The concept of nicotine addiction is changing rapidly. The difference between the public perception of cigarettes and disposable vapes is vast. Societal ignorance of the drawbacks of disposables is staggering. We can only look to The Government to enforce these companies.

In May of this year, Ireland became one of the first countries to propose an outright ban on vape sales to children. What might seem a simple piece of legislation, Ireland being one of the first countries to implement this shows how far behind governments are to regulate vapes.

Vapes are by definition, toxic waste. Their incorrect disposal leads to battery acid, harmful chemicals and microplastics seeping into our ecosystems. The predatory businesses prey on young people by taking advantage of a lack of regulation and local communities are suffering from littering. Without government intervention, we may see significant steps backwards relating to nicotine addiction in teens and environmental welfare.

E-cigarettes have been able to evade proper legislation for too long. A lax government approach has created yet another generation at the mercy of nicotine. The lack of restrictions and information means that what was an encouraging decrease in nicotine addicts in the last decades, has plateaued.

It is a fact that disposable vapes are having a negative impact on society in many ways. Young people are being targeted by a multi-billion dollar industry pretending to care about their consumer’s welfare. Tonnes of lithium, the most sought after metal in the world, is being mined through unethical processes and thrown in landfill after one use.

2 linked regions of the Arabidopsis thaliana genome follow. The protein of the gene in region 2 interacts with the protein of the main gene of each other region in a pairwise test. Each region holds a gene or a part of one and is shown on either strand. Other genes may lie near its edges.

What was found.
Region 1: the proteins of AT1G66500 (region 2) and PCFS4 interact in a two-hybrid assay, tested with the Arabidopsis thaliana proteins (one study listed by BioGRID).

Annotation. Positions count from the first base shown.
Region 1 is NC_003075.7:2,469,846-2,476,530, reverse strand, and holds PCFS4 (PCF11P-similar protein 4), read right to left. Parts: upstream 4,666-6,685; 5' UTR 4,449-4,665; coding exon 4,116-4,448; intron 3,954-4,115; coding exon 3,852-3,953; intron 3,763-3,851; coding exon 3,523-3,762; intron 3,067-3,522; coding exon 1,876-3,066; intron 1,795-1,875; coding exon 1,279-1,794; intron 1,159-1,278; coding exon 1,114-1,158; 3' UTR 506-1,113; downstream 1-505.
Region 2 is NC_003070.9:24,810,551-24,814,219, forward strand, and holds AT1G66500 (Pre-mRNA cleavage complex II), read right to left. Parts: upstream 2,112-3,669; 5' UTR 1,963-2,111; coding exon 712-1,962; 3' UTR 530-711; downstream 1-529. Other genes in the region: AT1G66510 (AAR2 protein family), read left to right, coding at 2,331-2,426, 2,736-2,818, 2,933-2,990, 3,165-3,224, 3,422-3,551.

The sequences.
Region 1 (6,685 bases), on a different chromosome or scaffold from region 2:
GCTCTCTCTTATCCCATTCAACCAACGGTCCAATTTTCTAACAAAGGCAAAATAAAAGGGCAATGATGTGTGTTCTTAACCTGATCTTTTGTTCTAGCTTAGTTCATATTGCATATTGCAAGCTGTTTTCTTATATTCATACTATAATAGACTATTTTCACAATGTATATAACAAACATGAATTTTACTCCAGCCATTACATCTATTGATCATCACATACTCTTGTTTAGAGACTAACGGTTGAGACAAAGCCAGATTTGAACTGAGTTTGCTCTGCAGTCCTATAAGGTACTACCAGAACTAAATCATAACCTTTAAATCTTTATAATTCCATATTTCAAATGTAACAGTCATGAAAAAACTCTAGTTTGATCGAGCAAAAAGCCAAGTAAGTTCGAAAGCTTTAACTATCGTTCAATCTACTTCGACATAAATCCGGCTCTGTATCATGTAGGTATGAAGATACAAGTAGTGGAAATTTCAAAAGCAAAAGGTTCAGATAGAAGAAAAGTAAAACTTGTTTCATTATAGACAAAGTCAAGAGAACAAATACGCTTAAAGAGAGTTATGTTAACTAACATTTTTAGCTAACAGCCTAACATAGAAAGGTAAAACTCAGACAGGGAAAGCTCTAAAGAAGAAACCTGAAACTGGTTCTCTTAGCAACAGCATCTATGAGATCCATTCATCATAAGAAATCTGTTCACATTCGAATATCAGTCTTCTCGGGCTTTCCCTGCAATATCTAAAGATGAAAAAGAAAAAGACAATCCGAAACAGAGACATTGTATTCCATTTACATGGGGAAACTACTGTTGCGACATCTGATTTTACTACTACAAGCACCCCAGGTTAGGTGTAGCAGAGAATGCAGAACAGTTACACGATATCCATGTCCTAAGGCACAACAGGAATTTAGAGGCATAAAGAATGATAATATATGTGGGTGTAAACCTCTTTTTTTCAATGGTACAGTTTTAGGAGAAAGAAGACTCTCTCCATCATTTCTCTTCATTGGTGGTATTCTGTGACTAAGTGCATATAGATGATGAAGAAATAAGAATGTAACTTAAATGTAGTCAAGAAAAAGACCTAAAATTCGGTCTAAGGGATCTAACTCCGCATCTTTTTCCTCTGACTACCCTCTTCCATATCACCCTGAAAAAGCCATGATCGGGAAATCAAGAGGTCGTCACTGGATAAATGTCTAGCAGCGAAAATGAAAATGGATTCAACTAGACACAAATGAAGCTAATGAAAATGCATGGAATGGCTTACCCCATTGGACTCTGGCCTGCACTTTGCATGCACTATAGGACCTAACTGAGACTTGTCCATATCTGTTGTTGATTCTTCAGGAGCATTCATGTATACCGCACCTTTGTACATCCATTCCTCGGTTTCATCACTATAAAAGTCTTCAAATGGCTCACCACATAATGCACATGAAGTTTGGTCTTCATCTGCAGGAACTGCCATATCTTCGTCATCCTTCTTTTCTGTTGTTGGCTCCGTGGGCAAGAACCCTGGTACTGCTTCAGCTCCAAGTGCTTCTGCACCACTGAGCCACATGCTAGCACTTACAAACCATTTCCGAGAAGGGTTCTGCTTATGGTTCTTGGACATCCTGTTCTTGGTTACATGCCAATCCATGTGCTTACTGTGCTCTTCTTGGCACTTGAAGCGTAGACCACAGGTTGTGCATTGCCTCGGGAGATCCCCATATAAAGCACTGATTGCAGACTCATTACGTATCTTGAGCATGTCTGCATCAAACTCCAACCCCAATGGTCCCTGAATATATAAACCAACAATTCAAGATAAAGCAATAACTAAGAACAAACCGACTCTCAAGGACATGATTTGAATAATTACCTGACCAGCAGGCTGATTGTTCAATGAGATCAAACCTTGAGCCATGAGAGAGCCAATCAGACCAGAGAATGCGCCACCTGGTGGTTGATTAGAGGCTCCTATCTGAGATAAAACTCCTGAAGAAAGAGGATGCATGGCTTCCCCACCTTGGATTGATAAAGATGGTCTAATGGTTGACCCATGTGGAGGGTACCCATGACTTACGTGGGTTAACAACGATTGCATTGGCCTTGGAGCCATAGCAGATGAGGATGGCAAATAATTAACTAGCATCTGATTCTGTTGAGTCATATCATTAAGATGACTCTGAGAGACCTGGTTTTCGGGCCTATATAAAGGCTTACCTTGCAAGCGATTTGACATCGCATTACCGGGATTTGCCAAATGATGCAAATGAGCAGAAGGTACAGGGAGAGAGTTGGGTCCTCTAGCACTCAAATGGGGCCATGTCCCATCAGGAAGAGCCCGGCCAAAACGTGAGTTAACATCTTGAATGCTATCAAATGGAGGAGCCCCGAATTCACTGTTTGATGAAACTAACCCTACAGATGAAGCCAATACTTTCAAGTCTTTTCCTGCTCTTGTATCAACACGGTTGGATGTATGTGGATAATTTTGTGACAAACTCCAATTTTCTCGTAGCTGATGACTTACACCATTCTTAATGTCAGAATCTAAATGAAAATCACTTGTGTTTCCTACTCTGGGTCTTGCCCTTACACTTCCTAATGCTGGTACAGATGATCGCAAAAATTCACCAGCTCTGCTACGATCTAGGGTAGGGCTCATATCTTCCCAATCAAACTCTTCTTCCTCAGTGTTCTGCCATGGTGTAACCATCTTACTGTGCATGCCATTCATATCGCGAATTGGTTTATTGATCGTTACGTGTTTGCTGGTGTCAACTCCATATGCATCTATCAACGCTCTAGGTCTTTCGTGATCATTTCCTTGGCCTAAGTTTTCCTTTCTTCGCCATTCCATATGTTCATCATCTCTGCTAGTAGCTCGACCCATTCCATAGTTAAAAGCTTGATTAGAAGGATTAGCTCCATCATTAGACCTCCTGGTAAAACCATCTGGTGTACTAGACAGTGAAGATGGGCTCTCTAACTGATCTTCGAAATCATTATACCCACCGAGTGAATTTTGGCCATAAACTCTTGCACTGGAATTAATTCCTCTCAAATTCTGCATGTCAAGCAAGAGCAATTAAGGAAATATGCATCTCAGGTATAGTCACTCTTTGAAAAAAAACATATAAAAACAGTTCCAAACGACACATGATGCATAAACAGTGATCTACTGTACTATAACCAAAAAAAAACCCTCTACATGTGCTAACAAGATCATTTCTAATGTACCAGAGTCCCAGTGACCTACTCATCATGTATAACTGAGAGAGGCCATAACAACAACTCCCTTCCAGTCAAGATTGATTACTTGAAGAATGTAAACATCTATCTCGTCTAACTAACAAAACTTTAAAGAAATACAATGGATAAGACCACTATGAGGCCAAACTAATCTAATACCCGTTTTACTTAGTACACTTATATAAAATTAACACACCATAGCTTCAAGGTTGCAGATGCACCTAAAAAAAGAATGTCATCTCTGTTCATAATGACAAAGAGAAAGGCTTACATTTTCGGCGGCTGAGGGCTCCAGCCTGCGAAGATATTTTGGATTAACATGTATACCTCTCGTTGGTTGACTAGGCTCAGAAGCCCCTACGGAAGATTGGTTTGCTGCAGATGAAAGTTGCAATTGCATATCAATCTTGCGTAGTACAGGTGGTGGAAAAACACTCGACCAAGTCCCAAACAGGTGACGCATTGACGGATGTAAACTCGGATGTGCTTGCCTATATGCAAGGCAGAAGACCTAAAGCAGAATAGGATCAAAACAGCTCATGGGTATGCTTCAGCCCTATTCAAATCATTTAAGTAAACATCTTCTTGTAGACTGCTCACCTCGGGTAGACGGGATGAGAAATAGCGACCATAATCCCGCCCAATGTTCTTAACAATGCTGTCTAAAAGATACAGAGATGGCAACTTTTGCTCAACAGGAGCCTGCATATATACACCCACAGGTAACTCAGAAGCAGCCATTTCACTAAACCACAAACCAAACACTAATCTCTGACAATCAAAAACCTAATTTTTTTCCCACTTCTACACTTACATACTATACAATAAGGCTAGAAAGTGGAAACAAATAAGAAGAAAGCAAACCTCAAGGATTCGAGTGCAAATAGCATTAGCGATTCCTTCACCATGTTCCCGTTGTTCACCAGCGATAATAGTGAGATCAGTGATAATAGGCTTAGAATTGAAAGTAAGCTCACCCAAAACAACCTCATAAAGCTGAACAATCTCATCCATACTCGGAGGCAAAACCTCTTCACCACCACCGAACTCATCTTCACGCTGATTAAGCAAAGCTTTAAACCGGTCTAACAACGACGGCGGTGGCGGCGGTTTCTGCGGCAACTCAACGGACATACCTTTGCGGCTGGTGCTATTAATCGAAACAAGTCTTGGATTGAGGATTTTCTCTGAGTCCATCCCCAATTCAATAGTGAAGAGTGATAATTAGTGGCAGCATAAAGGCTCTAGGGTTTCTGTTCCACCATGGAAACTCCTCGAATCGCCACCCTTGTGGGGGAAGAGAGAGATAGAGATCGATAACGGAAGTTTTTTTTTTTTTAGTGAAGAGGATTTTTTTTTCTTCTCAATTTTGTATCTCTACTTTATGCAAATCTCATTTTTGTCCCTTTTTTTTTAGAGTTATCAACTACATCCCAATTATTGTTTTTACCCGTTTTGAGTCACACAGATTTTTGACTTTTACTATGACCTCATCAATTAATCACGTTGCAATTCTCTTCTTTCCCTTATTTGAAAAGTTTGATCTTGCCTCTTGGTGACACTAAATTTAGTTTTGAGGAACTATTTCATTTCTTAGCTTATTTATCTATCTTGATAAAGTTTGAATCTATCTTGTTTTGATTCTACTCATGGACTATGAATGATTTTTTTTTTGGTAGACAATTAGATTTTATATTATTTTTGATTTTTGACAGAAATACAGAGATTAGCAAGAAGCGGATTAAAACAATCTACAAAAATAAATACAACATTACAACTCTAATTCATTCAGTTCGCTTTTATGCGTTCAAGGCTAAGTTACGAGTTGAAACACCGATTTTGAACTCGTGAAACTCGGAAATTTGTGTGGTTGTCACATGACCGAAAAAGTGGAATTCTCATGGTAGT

Worst of all is that we already know this. We are actively avoiding this reality because it’s simply inconvenient for us to address. The phrase “disposable” is a lie, just because you can throw it in the bin doesn’t mean it is disposed of. Using a tote bag or buying a reusable coffee cup is pointless if you’re not giving up the blue raspberry ice.

Vaping is no longer just a means to get off cigarettes. It has become its own entity which should be treated as such. It is not a controversial statement to say that vapes are bad for the environment and for people. But what use is that knowledge if steps aren’t being made to reduce the impact of vaping on society as much as possible? The harsh reality is if nothing changes, we’re looking at several future generations still combatting nicotine addiction.